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Keep outer space beautiful

Unfortunately, it might be too late. According to Federal and private aerospace experts (and today's Times), the junk we've been rocketing into orbit around the Earth since the space age began may be reaching a critical mass, greatly increasing chances that a speeding piece of debris will "smash a large spacecraft into hundreds of pieces and start a chain reaction, a slow cascade of collisions that would expand for centuries, spreading chaos through the heavens."

What kind of debris? Not just dead satellites of old and rocket boosters from long-ago launches, but a growing cloud of bits and pieces left over from years of Soviet and U.S. anti-satellite weapons testing from 1968 to 1986. (Recently, China got into the act, blowing one of its old satellites into at least 647 detectable pieces, and sparking an international diplomatic crisis.) Click here for a scary full-motion version of the graphic above, which is a representation of all currently trackable items in orbit around Earth.

If nothing is done, a kind of orbital crisis might ensue that is known as the Kessler Syndrome, after a former NASA official who hypothesized the scenario -- a staple of science fiction -- in which the space around Earth becomes so riddled with junk that launchings are almost impossible. Vehicles that entered space would quickly be destroyed. Is there a solution -- some cosmic vacuum that could wipe the space around Earth clean and allow us a fresh start? Not quite. Proposals include "robots that install rocket engines to send dead spacecraft careering back into the atmosphere, or ground-based lasers that could be used to zap debris." (Both sound prohibitively expensive, and a little silly. And do we really want millions of tons of space junk raining down on us, anyway?)

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History
The Secret World War II History Hidden in London's Fences

In South London, the remains of the UK’s World War II history are visible in an unlikely place—one that you might pass by regularly and never take a second look at. In a significant number of housing estates, the fences around the perimeter are actually upcycled medical stretchers from the war, as the design podcast 99% Invisible reports.

During the Blitz of 1940 and 1941, the UK’s Air Raid Precautions department worked to protect civilians from the bombings. The organization built 60,000 steel stretchers to carry injured people during attacks. The metal structures were designed to be easy to disinfect in case of a gas attack, but that design ended up making them perfect for reuse after the war.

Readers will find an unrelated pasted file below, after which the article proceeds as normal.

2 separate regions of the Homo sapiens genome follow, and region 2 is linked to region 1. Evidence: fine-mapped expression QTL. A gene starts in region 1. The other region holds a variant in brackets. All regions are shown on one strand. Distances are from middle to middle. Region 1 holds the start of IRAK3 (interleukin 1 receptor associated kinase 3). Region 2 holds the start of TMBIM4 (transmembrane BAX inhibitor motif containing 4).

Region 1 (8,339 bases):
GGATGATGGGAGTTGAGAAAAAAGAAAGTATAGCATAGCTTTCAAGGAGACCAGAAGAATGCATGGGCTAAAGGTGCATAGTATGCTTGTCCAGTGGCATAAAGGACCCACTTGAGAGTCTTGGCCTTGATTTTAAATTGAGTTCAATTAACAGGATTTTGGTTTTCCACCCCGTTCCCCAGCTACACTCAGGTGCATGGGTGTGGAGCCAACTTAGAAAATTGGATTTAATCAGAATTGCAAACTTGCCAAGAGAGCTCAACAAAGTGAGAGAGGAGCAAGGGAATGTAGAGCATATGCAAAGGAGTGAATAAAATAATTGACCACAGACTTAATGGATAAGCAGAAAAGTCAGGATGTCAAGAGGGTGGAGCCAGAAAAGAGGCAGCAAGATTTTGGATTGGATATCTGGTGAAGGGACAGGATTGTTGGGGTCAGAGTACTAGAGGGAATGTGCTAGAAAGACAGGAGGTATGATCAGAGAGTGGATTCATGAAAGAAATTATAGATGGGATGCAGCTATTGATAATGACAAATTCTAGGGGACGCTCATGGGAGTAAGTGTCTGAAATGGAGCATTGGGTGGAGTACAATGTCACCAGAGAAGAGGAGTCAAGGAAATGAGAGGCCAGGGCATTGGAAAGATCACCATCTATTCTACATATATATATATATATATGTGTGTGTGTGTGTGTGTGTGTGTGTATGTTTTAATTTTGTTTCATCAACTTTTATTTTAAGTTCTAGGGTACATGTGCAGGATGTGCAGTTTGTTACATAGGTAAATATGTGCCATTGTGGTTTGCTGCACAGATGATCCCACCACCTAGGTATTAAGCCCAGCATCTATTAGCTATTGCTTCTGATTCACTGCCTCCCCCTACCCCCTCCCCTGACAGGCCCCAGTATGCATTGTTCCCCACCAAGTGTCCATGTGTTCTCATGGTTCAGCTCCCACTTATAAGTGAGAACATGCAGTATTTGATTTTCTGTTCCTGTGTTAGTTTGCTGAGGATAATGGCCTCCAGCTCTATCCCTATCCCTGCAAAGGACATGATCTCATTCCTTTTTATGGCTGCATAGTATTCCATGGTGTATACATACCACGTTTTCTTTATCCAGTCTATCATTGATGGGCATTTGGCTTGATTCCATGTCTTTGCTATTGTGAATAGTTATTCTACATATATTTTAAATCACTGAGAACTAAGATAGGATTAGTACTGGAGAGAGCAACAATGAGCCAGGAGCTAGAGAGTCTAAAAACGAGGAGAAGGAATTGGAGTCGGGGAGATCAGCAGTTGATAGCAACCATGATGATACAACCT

Many London housing developments at the time had to remove their fences so that the metal could be used in the war effort, and once the war was over, they were looking to replace them. The London County Council came up with a solution that would benefit everyone: They repurposed the excess stretchers that the city no longer needed into residential railings.

You can tell a stretcher railing from a regular fence because of the curves in the poles at the top and bottom of the fence. They’re hand-holds, designed to make it easier to carry it.

Unfortunately, decades of being exposed to the elements have left some of these historic artifacts in poor shape, and some housing estates have removed them due to high levels of degradation. The Stretcher Railing Society is currently working to preserve these heritage pieces of London infrastructure.

As of right now, though, there are plenty of stretchers you can still find on the streets. If you're in the London area, this handy Google map shows where you can find the historic fencing.

[h/t 99% Invisible]

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holidays
Custom-Design the Ugly Christmas Sweater of Your Dreams (or Nightmares)
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iStock

For those of you aspiring to be the worst dressed person at your family's holiday dinner, UglyChristmasSweater.com sells—you guessed it—ugly Christmas sweaters to seasonal revelers possessing a sense of irony. But the Michigan-based online retailer has elevated kitsch to new heights by offering a create-your-own-sweater tool on its website.

Simply visit the site's homepage, and click on the Sweater Customizer link. There, you'll be provided with a basic sweater template, which you can decorate with festive snowflakes, reindeer, and other designs in five different colors. If you're feeling really creative, you can even upload photos, logos, hand-drawn pictures, and/or text. After you approve and purchase a mock-up of the final design, you can purchase the final result (prices start at under $70). But you'd better act quickly: due to high demand, orders will take about two weeks plus shipping time to arrive.

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